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Book Review – ‘Changes’ – A Novel of the Dresden Files by Jim Butcher


 Changes: A Novel of the Dresden Filesby  Jim Butcher

Review by Alexius White

A year and a half ago, I came across Jim Butcher’s Dead Beat. Ever since reading Dead Beat I have been in love with the Dresden Files. Of course, I had to do some back peddling and read the first six books in the contemporary/ urban fantasy series. Once all of those were done, I read all the books following Dead Beat which is the seventh book in the series. I have not as of yet read Side Jobs or Ghost Story. It’s with this in mind I must say I have mixed feels about the twelfth book, Changes.

Jim Butcher’s Changes is the twelfth book in his highly popular Harry Dresden series, better known as the Dresden Files. The book picks up a year, or so, after the last book Turn Coat. Sometime in the mist of the two books the war between the Red Court Vampire (Reds) and the White Council of Wizards has come to a pause, of sores. They still hate each other but are at a standstill. It’s not really made clear which side has called for the standstill. However, my money’s on the Reds, you need to read the book to find out why.

Changes, like the other books in the series, is told through the eyes of Harry Dresden, Chicago’s first and only wizard private investigator. The tone of this book is much darker than the other books in the series, mainly thanks to the pessimism and the pace. First, in just about all the books, Harry is way more optimistic than he is in Changes. In Blood Rites, the sixth book, he even made a special belt buckle in the shape of a bear. The buckle was used to fill him with the strength of passive energy, “like a stadium fill with screaming Harry fans.” (You have to read it.) At first I felt that one reason for this uncharacteristic pessimistic mood could be the major physical and emotional beating Harry takes in Changes. Then I remember that Harry takes a physical beating in every book. (I mean if he wasn’t a wizard with crazy hailing powers he’d be dead by now.) However, Changes establishes a new level of emotional weight for Harry. One Harry and the readers are not use to. The emotional weights are placed on Harry within the first few lines of the book. You can say what you want about Jim Butcher but the man knows how to grab the reader’s attention with only the first few lines of a book. Second, the pace of Changes is different then the other books in the series. Yes, the opening is amazing and completely out of the blue. However, the book does drags in the middle when Harry is most pessimistic. The pessimism most likely is the reason for the dragging pace, but I did have a hard time getting through it. It was just too slow and dark. The pace does pick up a lot toward the end.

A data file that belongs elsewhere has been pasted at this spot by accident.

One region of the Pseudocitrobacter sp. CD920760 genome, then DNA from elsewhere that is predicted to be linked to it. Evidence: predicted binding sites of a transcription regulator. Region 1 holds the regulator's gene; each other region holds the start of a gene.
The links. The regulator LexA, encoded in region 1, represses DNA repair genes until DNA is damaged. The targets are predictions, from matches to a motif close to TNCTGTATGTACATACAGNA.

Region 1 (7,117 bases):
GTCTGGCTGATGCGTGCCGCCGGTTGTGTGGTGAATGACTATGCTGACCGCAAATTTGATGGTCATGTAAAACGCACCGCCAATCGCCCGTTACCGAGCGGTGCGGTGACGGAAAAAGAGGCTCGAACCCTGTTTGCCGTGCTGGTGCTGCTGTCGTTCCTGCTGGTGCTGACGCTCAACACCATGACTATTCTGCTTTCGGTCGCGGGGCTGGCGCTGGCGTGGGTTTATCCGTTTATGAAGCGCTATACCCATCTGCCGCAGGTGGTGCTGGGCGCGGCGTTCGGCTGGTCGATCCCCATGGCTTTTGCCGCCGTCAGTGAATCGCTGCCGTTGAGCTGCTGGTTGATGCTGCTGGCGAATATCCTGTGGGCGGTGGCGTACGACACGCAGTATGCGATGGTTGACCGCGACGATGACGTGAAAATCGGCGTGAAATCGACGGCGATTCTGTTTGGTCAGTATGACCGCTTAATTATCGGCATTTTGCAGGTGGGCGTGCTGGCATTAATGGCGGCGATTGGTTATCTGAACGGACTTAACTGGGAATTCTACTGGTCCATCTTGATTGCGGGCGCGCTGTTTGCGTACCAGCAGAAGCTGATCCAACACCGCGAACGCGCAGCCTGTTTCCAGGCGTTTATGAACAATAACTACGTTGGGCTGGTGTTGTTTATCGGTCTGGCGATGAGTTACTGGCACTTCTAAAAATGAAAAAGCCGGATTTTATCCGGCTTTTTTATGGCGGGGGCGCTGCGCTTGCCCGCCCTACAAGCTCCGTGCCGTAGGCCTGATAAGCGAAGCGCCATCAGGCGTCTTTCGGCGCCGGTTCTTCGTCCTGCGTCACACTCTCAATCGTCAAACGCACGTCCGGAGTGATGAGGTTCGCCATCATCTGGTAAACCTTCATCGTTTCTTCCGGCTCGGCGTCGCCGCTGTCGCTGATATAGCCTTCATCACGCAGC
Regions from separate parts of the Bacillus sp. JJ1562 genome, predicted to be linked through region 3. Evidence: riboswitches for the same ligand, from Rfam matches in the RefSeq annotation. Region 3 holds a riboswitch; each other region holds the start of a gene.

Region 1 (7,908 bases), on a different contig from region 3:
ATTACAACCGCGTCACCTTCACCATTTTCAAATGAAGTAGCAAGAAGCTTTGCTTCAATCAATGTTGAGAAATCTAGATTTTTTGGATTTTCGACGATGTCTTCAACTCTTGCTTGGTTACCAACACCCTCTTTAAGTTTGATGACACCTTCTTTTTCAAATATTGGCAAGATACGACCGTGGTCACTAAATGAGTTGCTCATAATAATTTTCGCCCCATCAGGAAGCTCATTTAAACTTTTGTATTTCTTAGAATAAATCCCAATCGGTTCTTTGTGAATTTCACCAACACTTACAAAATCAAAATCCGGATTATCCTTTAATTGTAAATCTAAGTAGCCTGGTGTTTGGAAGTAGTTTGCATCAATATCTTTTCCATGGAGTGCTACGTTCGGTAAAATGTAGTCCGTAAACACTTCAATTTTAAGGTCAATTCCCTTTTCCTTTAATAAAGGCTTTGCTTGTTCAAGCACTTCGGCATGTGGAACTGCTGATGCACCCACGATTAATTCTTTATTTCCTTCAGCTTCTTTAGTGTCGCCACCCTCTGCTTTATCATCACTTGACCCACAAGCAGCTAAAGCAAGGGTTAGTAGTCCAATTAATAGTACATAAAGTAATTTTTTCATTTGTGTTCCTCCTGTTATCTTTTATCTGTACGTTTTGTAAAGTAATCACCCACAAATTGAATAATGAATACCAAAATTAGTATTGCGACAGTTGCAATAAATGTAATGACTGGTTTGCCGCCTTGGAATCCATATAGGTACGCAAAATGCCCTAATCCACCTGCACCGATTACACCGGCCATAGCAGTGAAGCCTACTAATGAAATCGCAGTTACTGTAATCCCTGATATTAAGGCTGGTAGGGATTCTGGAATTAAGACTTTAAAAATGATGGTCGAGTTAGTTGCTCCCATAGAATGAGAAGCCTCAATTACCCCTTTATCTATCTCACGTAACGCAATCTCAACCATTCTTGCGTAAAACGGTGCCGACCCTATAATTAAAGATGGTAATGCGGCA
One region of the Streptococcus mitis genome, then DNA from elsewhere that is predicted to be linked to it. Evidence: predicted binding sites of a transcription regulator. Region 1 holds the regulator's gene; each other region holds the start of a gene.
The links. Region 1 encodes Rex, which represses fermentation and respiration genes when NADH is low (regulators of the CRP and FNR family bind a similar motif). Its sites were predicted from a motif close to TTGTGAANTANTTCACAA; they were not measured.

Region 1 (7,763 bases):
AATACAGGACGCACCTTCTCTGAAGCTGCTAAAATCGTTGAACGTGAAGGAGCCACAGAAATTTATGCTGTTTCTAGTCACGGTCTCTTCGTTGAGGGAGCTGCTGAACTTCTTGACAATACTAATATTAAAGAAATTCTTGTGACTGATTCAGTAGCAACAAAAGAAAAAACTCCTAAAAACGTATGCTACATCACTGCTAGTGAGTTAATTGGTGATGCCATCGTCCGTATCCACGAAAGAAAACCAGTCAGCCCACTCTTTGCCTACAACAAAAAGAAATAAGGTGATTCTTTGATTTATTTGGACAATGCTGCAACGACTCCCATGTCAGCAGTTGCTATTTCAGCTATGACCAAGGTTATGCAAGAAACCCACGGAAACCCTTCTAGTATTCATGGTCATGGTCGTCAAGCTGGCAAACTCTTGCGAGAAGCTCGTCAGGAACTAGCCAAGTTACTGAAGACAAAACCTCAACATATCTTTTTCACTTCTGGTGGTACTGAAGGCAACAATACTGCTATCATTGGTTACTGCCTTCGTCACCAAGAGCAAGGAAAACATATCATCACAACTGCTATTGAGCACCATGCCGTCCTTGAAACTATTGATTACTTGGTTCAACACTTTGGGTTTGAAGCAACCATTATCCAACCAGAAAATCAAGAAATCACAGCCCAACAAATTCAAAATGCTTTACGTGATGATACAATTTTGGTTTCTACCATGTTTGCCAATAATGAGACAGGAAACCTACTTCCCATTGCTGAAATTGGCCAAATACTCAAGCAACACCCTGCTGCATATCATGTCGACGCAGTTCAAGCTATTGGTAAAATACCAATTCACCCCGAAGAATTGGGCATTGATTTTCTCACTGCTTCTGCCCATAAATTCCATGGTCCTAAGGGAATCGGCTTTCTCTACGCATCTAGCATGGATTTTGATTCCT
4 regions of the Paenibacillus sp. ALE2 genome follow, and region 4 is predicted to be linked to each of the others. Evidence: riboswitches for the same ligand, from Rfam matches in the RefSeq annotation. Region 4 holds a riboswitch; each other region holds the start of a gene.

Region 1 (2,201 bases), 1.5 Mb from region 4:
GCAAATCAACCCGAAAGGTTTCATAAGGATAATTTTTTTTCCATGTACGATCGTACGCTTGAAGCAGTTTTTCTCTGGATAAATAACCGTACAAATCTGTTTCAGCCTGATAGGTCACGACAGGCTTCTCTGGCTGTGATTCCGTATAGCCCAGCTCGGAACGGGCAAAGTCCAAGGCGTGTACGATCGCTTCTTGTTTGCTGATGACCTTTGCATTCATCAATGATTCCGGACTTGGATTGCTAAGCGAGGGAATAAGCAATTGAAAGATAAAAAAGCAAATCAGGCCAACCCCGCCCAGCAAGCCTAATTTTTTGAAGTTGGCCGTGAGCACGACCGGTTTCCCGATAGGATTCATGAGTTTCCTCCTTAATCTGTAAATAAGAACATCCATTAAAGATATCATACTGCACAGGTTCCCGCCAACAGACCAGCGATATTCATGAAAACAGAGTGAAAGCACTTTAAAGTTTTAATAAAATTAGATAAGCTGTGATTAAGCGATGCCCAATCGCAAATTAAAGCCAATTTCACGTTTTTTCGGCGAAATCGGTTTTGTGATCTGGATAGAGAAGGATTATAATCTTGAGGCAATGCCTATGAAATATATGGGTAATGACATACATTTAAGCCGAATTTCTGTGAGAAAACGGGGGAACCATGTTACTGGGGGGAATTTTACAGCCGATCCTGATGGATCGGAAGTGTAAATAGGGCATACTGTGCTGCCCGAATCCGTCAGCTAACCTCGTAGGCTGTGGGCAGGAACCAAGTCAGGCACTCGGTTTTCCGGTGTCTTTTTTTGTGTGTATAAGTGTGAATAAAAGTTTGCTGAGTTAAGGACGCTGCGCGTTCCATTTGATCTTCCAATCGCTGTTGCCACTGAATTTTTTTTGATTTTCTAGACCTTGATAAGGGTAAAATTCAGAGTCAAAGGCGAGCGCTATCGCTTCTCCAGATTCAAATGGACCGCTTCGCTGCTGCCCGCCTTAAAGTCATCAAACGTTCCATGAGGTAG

Changes takes place over the course of a few days and nights. It spans Chicago, Edinburgh, and Chichen Itza, with stops in the Nevernever. Changes brings a lot of old favorite characters back. Sanya, a big Russian and an agnostic Trotskyite who nevertheless wields one of the three holy swords of the Cross, Esperachius, the sword of hope. Karrin Murphy, the Sergeant in the Chicago PD assigned to Special Investigations who takes up another one of the swords of the cross in this book. The last sword is taken up by Susan Rodriguez, Harry’s ex-girlfriend. Susan is a Red Court Vampire and a member of the Fellowship of Saint Giles.

As I said early, I had mixed feels about this book. After I finished reading Changes, I had a lot of questions, and a lot of answers to questions I never asked. There are several story lines that end with this book, which I liked. There were some things Harry did that I didn’t like but I understood he really doesn’t have a lot of opinions. I love the big fight scene toward the end of the book. When the bad guys started dying, I started cheering. It made me happy. The end of the book is amazing, love cliffhangers. Like I said before Jim Butcher knows how to get you interested.

I finally came to this conclusion about Changes, this is not the book for new comers to the Dresden Files. Don’t start with his book. It would be better to start with one of the first seven books and go from there. If you are not already a reader of this series and read Changes first you won’t get the reasoning behind a lot of Harry’s acts or the actions of the other characters. All followers of the series will read it and most likely understand my mixed feels about it.

Over all I did like the book and give it four stars.

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